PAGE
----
NEW DELHI (AFP) - India's finance minister tried to allay fears on Tuesday (April 17) after media reports of shortages at ATMs across several states sparked memories of the chaotic scenes two years ago sparked by the government's shock demonetisation move.
Local media reported from a string of central, eastern and southern states showing people queuing up at empty ATMs or complaining about a lack of notes.
"Have reviewed the currency situation in the country. Overall there is more than adequate currency in circulation and also available with the banks," finance minister Arun Jaitley said on Twitter.
"The temporary shortage caused by 'sudden and unusual increase' in some areas is being tackled quickly," he added, without elaborating on what might have caused the sudden increase in demand for notes.
The reports of cash shortages come at a sensitive time for the government of Prime Minister Narendra Modi with the annual harvest season and a crunch local election in southern Karnataka state coming up.
The country last saw such shortages in wake of Modi's shock decision to withdraw almost 86 per cent of the cash in circulation with a single order in November 2016.
The move was a bid to clamp down on corruption and wipe out illicit or untaxed wealth, a move that had significant popular support.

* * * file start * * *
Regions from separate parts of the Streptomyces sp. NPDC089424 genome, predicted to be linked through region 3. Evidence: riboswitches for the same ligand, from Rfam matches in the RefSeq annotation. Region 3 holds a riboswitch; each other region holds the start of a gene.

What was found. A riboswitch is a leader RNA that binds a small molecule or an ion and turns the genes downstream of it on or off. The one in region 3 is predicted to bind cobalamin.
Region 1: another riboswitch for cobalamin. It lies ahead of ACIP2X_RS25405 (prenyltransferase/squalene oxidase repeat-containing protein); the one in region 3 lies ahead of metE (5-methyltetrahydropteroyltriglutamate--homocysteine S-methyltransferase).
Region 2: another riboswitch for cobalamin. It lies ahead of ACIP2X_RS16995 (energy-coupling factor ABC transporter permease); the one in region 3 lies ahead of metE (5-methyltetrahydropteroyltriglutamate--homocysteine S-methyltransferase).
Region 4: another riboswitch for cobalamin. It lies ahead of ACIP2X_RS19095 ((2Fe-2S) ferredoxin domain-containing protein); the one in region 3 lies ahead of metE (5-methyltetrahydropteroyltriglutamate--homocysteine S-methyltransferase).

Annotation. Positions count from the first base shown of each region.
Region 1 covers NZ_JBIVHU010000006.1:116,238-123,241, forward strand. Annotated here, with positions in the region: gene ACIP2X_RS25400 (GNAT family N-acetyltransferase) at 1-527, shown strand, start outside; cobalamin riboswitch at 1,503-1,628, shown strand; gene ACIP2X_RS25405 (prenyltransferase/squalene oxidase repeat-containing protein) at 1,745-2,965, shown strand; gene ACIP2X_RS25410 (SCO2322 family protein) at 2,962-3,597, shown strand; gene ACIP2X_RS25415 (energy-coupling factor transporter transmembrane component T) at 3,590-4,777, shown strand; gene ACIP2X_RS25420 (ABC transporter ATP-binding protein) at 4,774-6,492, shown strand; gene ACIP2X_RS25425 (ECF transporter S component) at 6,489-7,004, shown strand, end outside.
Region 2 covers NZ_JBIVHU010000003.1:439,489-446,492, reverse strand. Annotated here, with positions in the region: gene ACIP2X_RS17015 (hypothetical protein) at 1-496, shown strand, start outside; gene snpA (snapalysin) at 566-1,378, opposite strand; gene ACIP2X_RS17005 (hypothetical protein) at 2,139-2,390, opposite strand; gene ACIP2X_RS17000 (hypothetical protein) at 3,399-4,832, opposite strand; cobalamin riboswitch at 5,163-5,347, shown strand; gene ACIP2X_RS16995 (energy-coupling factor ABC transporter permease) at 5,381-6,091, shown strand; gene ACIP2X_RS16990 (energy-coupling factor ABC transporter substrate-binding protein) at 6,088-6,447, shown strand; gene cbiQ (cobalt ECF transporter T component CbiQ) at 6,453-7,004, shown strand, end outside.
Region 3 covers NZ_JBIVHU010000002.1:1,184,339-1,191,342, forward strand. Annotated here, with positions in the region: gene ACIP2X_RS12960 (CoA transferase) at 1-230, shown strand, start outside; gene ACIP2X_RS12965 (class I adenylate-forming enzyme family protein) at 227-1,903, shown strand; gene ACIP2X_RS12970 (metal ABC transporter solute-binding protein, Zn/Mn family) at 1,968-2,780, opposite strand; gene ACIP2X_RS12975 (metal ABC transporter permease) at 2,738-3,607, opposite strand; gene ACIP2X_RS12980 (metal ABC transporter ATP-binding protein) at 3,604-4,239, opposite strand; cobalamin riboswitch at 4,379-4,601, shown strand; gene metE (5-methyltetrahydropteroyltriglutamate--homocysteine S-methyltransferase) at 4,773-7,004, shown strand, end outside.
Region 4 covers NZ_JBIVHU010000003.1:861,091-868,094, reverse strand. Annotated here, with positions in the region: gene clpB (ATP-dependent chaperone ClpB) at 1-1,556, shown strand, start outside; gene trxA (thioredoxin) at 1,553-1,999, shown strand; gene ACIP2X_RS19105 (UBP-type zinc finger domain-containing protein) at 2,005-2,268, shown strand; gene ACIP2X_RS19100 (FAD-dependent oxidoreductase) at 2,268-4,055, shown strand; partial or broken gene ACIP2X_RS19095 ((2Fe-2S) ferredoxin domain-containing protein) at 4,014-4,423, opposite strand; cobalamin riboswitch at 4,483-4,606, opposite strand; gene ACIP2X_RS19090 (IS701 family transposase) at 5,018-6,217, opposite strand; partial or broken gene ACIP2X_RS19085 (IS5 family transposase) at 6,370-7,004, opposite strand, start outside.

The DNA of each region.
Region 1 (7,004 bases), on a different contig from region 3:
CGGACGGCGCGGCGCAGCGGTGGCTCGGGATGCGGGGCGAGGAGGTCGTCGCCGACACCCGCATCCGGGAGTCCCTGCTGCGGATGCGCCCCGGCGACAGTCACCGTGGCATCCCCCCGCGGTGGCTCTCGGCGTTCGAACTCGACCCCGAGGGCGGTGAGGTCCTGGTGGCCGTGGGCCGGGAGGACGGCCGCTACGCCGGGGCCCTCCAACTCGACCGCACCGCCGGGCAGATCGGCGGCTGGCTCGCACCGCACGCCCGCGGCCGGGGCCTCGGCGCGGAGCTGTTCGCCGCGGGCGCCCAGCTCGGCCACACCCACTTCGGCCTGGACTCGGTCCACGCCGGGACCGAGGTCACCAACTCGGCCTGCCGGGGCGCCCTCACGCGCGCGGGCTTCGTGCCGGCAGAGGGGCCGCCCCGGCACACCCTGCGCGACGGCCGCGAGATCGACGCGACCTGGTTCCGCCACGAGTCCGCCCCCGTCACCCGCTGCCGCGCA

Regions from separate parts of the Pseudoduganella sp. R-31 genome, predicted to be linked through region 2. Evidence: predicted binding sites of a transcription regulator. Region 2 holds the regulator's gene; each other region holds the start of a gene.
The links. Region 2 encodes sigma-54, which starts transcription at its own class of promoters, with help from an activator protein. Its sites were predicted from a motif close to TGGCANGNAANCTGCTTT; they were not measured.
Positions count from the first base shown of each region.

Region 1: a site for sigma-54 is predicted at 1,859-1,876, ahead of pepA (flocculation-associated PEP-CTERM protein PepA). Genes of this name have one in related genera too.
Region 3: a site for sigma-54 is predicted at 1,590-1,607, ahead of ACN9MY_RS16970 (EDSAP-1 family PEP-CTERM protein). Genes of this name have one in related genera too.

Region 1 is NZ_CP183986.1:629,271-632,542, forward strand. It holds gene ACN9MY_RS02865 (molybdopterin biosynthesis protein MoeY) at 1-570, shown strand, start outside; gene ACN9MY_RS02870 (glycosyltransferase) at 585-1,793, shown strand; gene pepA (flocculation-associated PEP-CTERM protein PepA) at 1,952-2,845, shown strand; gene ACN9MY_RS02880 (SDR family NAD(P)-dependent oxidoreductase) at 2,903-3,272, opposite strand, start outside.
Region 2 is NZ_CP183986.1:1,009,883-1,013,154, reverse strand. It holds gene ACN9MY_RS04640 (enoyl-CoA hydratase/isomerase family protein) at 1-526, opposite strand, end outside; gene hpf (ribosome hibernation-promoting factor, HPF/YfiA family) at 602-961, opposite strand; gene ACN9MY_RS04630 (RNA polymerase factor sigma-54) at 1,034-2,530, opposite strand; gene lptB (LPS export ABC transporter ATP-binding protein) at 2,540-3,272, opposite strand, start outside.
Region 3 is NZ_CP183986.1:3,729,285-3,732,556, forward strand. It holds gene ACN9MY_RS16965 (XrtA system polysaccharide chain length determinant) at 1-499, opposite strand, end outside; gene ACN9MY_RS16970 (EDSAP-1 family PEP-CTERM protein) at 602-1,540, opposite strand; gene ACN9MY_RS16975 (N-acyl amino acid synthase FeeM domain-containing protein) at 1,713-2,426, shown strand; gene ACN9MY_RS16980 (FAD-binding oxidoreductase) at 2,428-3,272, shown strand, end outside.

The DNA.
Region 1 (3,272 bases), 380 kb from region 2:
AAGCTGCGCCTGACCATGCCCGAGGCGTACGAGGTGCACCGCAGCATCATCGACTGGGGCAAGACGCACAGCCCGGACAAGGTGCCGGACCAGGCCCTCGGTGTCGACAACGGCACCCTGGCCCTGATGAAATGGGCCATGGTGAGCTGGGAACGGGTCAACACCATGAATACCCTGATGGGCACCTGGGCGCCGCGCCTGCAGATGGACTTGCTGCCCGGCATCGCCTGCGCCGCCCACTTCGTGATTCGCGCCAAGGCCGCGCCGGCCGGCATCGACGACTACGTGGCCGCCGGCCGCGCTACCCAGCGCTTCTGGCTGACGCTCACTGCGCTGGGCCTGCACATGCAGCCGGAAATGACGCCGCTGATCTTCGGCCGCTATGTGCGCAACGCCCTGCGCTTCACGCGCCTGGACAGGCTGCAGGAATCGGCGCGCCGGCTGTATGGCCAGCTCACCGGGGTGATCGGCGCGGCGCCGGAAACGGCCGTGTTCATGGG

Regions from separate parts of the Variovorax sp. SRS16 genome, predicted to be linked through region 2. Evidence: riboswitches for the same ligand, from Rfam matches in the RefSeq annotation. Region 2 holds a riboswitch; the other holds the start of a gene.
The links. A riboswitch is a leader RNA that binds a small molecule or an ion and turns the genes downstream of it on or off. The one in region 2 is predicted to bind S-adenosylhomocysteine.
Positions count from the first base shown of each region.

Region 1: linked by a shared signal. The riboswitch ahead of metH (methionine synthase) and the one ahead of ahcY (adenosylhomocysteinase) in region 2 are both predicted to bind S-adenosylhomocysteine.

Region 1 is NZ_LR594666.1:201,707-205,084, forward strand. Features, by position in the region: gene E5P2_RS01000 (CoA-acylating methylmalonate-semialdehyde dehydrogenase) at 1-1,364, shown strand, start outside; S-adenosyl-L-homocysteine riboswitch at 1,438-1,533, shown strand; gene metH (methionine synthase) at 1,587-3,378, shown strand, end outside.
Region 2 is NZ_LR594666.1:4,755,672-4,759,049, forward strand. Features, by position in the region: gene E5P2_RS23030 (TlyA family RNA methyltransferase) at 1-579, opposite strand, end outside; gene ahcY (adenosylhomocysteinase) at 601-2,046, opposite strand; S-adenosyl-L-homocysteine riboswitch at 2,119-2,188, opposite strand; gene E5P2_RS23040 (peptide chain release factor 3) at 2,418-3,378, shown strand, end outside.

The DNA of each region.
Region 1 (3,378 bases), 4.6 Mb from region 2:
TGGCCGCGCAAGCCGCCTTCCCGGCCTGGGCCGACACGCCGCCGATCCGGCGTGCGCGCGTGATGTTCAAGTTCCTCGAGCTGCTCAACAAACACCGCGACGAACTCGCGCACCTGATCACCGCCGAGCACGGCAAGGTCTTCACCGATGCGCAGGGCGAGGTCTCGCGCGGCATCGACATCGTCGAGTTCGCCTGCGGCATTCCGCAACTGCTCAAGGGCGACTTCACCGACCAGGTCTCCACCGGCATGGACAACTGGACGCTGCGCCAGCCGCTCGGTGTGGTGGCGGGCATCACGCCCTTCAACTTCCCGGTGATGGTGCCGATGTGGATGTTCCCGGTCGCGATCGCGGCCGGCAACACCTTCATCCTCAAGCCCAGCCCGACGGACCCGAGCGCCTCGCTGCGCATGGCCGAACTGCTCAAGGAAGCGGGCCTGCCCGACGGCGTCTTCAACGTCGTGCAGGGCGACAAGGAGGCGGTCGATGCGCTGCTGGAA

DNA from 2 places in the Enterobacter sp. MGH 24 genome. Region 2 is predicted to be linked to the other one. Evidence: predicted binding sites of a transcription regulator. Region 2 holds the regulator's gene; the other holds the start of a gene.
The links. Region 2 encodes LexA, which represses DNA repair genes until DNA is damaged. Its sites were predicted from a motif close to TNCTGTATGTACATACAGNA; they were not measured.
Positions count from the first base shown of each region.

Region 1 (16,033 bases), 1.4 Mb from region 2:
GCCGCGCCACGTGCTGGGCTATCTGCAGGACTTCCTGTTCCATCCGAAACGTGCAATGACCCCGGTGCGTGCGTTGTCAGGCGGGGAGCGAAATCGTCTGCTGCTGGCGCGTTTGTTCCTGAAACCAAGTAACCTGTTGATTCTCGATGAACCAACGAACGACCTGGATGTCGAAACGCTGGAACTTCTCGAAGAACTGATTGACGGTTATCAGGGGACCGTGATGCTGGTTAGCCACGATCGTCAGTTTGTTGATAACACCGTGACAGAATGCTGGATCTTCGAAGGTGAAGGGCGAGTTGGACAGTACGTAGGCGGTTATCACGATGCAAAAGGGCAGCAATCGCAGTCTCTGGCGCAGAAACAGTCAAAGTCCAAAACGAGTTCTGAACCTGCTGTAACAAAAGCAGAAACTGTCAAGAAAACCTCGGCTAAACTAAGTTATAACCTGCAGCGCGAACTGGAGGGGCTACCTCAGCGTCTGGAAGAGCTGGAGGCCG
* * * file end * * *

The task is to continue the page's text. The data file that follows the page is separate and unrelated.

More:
But Indians were also forced to queue for hours to exchange their suddenly worthless bills with the poor struggling to buy daily essentials.
Many economists later linked job losses across many sectors to this decision.
Modi's opponents have latched on to the latest reports of cash shortages, questioning his government's handling of the economy.
"Seeing reports of ATMs running out of cash in several states. Big notes missing. Reminder of Demonetisation days," Mamata Banerjee, the firebrand chief minister of eastern West Bengal state said on Twitter.
"Is there a financial emergency going on in the country? #cashcrunch #cashlessATMs," she added.
India's finance ministry said that it had "adequate reserves" to meet the "extraordinary demand" of currency notes.
"The government would also like to assure that it would be supplying adequate currency notes to meet even higher levels of demand if such demand were to continue in the coming days/months," it said in a statement.